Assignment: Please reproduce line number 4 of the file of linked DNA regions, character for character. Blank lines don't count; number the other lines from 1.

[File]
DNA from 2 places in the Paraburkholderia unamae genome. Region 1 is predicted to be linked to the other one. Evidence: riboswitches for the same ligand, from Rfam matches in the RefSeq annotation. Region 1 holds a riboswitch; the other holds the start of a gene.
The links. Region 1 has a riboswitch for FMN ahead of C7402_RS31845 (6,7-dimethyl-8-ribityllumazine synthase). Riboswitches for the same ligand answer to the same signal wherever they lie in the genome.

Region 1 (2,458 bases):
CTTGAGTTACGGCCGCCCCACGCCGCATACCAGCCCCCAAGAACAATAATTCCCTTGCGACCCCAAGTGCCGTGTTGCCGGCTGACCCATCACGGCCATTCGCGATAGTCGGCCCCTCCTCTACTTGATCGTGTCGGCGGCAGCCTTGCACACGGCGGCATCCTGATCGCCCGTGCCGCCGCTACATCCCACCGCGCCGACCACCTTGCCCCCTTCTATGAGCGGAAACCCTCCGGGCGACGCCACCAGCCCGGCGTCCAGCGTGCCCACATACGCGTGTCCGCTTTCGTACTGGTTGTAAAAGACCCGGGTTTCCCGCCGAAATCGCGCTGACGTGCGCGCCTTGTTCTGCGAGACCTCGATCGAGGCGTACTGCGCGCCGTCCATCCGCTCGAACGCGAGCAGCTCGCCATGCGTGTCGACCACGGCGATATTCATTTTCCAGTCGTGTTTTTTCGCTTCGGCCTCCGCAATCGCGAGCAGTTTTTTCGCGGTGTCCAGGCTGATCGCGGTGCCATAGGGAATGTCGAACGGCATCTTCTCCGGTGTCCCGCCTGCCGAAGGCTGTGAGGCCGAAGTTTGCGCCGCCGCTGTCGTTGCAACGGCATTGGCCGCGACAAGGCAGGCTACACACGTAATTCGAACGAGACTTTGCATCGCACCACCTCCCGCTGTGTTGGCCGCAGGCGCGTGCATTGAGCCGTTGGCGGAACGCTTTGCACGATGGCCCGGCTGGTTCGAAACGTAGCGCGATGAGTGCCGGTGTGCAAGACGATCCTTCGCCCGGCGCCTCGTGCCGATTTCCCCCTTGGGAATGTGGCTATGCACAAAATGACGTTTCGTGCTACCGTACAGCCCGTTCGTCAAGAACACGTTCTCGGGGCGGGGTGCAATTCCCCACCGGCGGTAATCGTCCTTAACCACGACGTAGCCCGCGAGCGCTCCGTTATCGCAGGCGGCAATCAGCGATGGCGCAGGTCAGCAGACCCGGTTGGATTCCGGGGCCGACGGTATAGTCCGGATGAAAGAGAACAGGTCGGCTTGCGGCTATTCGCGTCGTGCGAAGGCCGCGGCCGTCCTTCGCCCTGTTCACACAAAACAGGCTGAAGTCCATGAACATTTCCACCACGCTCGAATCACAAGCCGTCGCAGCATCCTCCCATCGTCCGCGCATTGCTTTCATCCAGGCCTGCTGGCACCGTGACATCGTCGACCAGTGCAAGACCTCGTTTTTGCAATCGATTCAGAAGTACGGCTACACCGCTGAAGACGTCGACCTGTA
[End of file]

CTTGAGTTACGGCCGCCCCACGCCGCATACCAGCCCCCAAGAACAATAATTCCCTTGCGACCCCAAGTGCCGTGTTGCCGGCTGACCCATCACGGCCATTCGCGATAGTCGGCCCCTCCTCTACTTGATCGTGTCGGCGGCAGCCTTGCACACGGCGGCATCCTGATCGCCCGTGCCGCCGCTACATCCCACCGCGCCGACCACCTTGCCCCCTTCTATGAGCGGAAACCCTCCGGGCGACGCCACCAGCCCGGCGTCCAGCGTGCCCACATACGCGTGTCCGCTTTCGTACTGGTTGTAAAAGACCCGGGTTTCCCGCCGAAATCGCGCTGACGTGCGCGCCTTGTTCTGCGAGACCTCGATCGAGGCGTACTGCGCGCCGTCCATCCGCTCGAACGCGAGCAGCTCGCCATGCGTGTCGACCACGGCGATATTCATTTTCCAGTCGTGTTTTTTCGCTTCGGCCTCCGCAATCGCGAGCAGTTTTTTCGCGGTGTCCAGGCTGATCGCGGTGCCATAGGGAATGTCGAACGGCATCTTCTCCGGTGTCCCGCCTGCCGAAGGCTGTGAGGCCGAAGTTTGCGCCGCCGCTGTCGTTGCAACGGCATTGGCCGCGACAAGGCAGGCTACACACGTAATTCGAACGAGACTTTGCATCGCACCACCTCCCGCTGTGTTGGCCGCAGGCGCGTGCATTGAGCCGTTGGCGGAACGCTTTGCACGATGGCCCGGCTGGTTCGAAACGTAGCGCGATGAGTGCCGGTGTGCAAGACGATCCTTCGCCCGGCGCCTCGTGCCGATTTCCCCCTTGGGAATGTGGCTATGCACAAAATGACGTTTCGTGCTACCGTACAGCCCGTTCGTCAAGAACACGTTCTCGGGGCGGGGTGCAATTCCCCACCGGCGGTAATCGTCCTTAACCACGACGTAGCCCGCGAGCGCTCCGTTATCGCAGGCGGCAATCAGCGATGGCGCAGGTCAGCAGACCCGGTTGGATTCCGGGGCCGACGGTATAGTCCGGATGAAAGAGAACAGGTCGGCTTGCGGCTATTCGCGTCGTGCGAAGGCCGCGGCCGTCCTTCGCCCTGTTCACACAAAACAGGCTGAAGTCCATGAACATTTCCACCACGCTCGAATCACAAGCCGTCGCAGCATCCTCCCATCGTCCGCGCATTGCTTTCATCCAGGCCTGCTGGCACCGTGACATCGTCGACCAGTGCAAGACCTCGTTTTTGCAATCGATTCAGAAGTACGGCTACACCGCTGAAGACGTCGACCTGTA